SCHWARTZMAN: I think it’s as confusing and upsetting for young men who are raised in a culture where this term is being thrown around, “toxic masculinity.” That is kind of hyper-masculine, unfeeling, borderline violent kind of masculinity that’s really celebrated that you have men feel they have to aspire to. So the problem is, if they want to step in, and they want to call something out, they will face a backlash. They might get bullied, they might be called slurs about their sexuality, you know. If they choose to go against the status quo, they’re taking a really big risk. I hope moving forward those are the risks that we can start rewarding. We can say look at that guy, he’s an up-stander. He didn’t just bystand while someone was being assaulted at a party, or while someone was being physically abused. He stood up for it and he blew the whistle. We have to work to really rewards whistle-blowing behavior so that it becomes more normalized. There is this whole other element of like the digital aspect where you shouldn’t be obliged to give out your password to your boyfriend or your girlfriend. That’s your business. That’s your privacy. I think what happens, especially with young people, is that, you know, “You don’t love me if you don’t share your Facebook account with me,” or “If I can’t read your texts,” you have something to hide, and like we should all know that we have our bodily boundaries, and our technical boundaries.
DR. GOTTESFELD: So I am thinking for myself and my family, like a dinner table discussion using a story, and saying, “Oh, I heard about this girl and her boyfriend wanted all her passwords and stuff,” and trying to use that as a jumping off point to have that conversation as a family, and sort of highlight the fact that, you know, if somebody feels like they’re being controlled, that you’ve got to listen to that feeling, that’s a legitimate feeling.
SCHWARTZMAN: Uh huh. I think there is also—I think that is a great idea, kind of bring that up as a story—that women and young girls are allowed their privacy. That you’re allowed to have that privacy. That doesn’t mean this person loves you more because they read all your emails. You know, you have a right, you’re not hiding anything. You’re just allowed your secrets and your privacy. I think that came up just in a small way, when Jada Pinkett Smith’s daughter, Willow, cut off her hair. And she was eight or nine years old I think, and parents were saying how dare that mom let her daughter do that! And Jada said that’s my daughter. It’s her autonomy. That’s her body. That’s her right. And I think just in a very basic way, young people don’t understand, especially young girls, that their body is their own.
DR. GOTTESFELD: So do you have any data on how many times this App has been downloaded or used?
SCHWARTZMAN: Yeah. We have some very basic data that, right now, we know that 55,000 people are using the App, which is really exciting.
DR. GOTTESFELD: Wow. That’s a lot.
SCHWARTZMAN: So it’s a very wide adaptation for us, and the other cool thing is that it is being used in 26 countries.
DR. GOTTESFELD: Have you gotten any feedback from users or stories about what happened, or prevented something horrible from happening? Have you . . .
SCHWARTZMAN: Yeah. I mean the key thing with prevention is hard to measure because, again, we don’t recommend this App – this is not the App you use if you are being attacked necessarily. You know, what we really want to happen is that you don’t have to make those hard decisions. So a young woman does not have to say, do I walk across this dark campus by myself? Or do I let someone I don’t really know walk me home? We don’t want someone to have to make that choice. Because the other piece, too, and this might be less relevant for young people, is that in some ways going to the police is very scary, and acknowledging that there is a big problem in going to the authorities is very scary, and there is something very gentle and protective about having your own network. If you’re a teenager, a lot of teenager girls I met in New York, said, “Oh yeah, I put my mom on my Circle.” And I thought that was really cool. I think that’s a great way for mom to have a very no-judgment approach to being there for their kids. So if I’m 15 and everyone is drinking at this party, and it’s really late and I don’t want to get in that car, I can, I can send this out to my mom. And I’ve heard parents say I’ve done that for my kid, and I’ve said we will not talk about it tonight. I’m going to come get you, make sure you’re safe, and we’ll talk about it tomorrow.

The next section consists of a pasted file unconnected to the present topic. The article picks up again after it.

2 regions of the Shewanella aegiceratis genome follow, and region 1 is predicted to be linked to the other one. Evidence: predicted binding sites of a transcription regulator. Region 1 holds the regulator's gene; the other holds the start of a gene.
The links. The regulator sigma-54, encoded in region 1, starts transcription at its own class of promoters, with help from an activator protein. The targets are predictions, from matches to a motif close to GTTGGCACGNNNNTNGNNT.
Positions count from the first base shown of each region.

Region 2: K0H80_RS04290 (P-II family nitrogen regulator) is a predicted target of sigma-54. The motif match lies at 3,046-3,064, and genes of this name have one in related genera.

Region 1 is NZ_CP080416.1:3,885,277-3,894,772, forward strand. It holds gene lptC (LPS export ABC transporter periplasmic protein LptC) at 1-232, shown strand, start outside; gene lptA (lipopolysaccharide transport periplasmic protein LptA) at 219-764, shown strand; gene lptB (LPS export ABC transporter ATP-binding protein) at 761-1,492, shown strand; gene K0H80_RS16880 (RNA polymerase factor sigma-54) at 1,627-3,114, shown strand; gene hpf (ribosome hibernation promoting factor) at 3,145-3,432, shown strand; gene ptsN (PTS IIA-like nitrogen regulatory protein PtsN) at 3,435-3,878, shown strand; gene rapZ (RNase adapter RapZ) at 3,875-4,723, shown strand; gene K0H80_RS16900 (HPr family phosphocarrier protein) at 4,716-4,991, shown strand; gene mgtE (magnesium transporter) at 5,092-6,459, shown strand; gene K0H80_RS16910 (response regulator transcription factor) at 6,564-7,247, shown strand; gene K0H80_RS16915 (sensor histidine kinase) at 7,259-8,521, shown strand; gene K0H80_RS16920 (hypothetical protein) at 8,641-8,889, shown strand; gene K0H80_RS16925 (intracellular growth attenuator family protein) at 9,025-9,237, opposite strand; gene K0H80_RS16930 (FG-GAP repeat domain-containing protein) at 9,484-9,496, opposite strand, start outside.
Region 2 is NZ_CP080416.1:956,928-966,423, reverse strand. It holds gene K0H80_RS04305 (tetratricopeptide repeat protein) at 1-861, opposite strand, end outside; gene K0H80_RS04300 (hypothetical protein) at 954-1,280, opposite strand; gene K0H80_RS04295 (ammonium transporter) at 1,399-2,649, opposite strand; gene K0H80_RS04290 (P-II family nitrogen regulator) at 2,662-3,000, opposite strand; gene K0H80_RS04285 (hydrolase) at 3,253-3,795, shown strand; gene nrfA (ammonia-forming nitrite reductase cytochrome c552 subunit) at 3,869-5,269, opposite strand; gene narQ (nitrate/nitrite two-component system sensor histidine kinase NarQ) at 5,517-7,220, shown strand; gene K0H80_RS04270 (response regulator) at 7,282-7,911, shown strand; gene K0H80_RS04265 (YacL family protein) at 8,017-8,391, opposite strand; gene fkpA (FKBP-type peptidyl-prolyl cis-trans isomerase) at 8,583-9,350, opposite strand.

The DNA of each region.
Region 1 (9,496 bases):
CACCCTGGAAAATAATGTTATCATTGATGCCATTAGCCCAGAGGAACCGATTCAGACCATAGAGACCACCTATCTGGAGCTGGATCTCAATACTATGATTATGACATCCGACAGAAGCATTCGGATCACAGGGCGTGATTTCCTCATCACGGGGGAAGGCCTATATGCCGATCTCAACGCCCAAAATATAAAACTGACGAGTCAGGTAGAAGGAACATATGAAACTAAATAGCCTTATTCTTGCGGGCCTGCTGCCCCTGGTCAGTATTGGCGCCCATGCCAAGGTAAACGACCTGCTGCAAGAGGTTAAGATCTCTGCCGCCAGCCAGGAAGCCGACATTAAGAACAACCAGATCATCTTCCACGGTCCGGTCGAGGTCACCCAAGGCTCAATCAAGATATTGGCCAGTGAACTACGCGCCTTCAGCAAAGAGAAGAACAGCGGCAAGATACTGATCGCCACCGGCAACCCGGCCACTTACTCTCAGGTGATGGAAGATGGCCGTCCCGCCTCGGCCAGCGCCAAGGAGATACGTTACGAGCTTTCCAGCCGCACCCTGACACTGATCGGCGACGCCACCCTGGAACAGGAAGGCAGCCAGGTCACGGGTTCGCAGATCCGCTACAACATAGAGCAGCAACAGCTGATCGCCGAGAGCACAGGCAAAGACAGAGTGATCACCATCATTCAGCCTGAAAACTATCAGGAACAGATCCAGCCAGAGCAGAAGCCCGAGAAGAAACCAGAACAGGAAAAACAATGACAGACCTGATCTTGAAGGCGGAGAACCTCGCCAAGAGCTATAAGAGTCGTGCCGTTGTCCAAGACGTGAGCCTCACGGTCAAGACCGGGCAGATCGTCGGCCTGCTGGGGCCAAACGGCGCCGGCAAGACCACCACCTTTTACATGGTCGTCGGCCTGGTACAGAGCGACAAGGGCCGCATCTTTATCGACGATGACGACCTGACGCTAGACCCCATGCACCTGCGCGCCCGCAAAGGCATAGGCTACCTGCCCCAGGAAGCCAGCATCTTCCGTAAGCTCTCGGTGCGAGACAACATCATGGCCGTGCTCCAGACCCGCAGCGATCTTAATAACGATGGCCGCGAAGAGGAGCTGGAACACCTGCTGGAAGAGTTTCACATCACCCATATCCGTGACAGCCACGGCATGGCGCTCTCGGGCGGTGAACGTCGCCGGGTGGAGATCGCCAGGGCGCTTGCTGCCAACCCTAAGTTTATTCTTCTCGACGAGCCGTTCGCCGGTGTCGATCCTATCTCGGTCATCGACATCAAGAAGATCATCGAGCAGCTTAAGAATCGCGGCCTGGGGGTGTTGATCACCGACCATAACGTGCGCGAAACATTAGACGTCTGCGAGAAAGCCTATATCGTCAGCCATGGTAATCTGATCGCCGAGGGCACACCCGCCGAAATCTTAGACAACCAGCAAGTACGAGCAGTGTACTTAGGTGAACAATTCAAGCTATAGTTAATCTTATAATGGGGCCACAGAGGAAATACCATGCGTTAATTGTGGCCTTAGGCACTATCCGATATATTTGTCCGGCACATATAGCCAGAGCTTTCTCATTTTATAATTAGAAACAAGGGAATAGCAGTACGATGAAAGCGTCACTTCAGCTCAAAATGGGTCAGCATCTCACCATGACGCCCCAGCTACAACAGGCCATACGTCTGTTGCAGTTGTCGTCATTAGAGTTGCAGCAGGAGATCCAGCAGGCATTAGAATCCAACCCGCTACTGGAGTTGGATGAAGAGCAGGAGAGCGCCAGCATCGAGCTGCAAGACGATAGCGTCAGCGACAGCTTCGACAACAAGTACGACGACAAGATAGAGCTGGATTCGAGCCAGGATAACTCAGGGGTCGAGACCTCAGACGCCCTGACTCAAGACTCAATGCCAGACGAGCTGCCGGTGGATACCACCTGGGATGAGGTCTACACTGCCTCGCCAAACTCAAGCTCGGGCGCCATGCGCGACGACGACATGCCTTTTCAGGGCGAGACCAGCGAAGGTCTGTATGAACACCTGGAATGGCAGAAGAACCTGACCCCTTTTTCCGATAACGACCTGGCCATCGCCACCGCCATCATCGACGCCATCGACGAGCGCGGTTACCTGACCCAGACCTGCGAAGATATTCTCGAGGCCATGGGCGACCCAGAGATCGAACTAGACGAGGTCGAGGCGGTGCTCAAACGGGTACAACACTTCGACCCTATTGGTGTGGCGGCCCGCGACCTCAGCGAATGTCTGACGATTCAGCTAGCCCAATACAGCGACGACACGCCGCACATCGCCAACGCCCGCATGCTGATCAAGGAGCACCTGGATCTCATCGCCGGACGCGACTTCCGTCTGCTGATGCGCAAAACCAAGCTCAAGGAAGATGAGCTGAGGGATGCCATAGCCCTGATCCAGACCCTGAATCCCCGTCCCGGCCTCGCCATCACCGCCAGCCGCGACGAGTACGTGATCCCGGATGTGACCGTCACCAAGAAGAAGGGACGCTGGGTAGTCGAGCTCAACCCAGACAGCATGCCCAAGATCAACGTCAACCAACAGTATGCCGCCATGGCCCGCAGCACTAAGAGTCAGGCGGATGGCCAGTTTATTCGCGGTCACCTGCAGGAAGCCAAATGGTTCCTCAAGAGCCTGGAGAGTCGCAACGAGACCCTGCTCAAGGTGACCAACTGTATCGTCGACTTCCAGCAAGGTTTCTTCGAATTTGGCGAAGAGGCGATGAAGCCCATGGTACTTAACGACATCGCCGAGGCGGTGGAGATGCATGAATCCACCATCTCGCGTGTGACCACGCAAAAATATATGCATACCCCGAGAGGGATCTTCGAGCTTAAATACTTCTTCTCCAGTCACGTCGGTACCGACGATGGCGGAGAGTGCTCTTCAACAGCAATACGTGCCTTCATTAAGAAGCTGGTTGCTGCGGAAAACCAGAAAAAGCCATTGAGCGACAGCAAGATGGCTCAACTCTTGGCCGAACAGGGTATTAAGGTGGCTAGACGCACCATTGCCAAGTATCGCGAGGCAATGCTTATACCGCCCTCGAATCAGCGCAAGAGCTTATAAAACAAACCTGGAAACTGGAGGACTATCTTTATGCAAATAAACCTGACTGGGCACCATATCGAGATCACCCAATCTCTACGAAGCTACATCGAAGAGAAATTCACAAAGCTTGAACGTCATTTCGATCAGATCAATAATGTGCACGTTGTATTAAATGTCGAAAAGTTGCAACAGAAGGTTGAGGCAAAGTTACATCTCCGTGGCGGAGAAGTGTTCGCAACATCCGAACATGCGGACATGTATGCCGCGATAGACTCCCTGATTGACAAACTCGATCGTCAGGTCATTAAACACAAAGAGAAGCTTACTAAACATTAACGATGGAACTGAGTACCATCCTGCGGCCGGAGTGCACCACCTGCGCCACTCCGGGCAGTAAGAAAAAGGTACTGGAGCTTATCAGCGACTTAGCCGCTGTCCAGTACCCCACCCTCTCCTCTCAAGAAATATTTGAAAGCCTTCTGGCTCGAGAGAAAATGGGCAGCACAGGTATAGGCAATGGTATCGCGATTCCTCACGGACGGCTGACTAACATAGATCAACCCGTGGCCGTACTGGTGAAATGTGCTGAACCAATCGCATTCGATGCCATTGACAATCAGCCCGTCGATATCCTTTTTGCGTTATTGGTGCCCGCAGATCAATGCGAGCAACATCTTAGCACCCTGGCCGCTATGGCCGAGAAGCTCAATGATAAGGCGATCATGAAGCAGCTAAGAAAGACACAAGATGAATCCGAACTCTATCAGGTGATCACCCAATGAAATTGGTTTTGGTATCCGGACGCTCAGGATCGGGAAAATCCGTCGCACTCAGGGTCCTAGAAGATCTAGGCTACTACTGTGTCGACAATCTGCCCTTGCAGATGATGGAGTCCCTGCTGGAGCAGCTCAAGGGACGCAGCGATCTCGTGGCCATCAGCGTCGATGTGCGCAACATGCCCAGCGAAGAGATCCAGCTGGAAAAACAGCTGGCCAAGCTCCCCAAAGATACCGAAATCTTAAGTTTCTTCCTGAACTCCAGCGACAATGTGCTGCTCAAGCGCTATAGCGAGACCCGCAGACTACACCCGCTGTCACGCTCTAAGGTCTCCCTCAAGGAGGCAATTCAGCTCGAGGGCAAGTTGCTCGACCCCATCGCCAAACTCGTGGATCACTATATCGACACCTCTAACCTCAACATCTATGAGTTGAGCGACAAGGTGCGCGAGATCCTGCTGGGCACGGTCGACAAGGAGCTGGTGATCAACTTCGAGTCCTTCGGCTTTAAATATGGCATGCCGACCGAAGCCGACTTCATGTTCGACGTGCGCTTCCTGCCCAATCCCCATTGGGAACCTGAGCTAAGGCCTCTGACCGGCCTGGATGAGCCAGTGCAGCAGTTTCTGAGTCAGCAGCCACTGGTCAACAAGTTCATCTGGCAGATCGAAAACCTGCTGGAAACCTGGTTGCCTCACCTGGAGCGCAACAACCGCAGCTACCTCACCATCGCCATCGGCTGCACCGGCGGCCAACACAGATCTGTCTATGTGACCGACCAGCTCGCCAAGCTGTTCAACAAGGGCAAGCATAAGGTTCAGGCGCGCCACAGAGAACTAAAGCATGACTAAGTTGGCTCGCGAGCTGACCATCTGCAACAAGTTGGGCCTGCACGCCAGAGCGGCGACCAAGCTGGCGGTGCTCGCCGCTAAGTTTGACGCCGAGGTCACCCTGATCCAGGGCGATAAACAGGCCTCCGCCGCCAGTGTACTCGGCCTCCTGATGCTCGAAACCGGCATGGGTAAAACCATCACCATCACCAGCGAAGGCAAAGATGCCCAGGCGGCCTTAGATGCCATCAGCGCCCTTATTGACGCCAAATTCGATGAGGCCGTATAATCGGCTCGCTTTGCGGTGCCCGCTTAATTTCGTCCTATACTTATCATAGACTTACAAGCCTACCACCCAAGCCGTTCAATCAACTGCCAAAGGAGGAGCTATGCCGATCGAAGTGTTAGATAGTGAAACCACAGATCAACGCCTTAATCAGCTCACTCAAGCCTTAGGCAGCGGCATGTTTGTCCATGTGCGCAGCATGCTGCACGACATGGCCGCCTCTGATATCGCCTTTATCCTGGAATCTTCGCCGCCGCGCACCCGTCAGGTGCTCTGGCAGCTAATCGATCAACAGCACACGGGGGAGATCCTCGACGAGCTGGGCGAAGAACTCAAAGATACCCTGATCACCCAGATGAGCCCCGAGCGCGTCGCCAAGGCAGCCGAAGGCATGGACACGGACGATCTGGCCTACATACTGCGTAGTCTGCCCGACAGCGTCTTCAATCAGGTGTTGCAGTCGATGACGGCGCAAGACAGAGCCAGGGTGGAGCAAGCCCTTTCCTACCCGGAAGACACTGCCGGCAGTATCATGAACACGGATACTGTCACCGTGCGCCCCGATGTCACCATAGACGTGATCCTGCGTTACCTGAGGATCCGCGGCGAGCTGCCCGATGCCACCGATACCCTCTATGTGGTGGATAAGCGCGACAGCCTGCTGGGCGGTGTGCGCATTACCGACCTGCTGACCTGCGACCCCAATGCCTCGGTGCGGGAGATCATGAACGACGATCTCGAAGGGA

DR. GOTTESFELD: Nancy, you’ve given us a lot to digest here today. I know I have a lot to think about. So can you just remind us how people can access this information?
SCHWARTZMAN: Absolutely. Yeah. The App can be found and downloaded at circleof6app.com, and you can get the video there. There is a resources page that has links out to other organizations that talk about dating violence, sexual education, healthy relationships. And our Toolkit is really fantastic. It’s under the Materials page. It is free. It is being used in some middle schools and high schools already. So take your time and we hope that what we have created and built is valuable for working with young people.
DR. GOTTESFELD: Thank you so much Nancy. Really great information that I think will be really helpful for so many people, and I think the work you’re doing is going to do a lot of good.
SCHWARTZMAN: Oh, thank you. Thanks for having me.
DR. GOTTESFELD: Take care.
DR. GOTTESFELD: Thanks so much for joining me today on Total Health Radio. I welcome any thoughts or comments or feedback on this so please feel free to e-mail me at email@example.com. That’s all we have for you today on Total Health Radio. I’m your host, Dr. Joyce Gottesfeld and we’ll see you next time.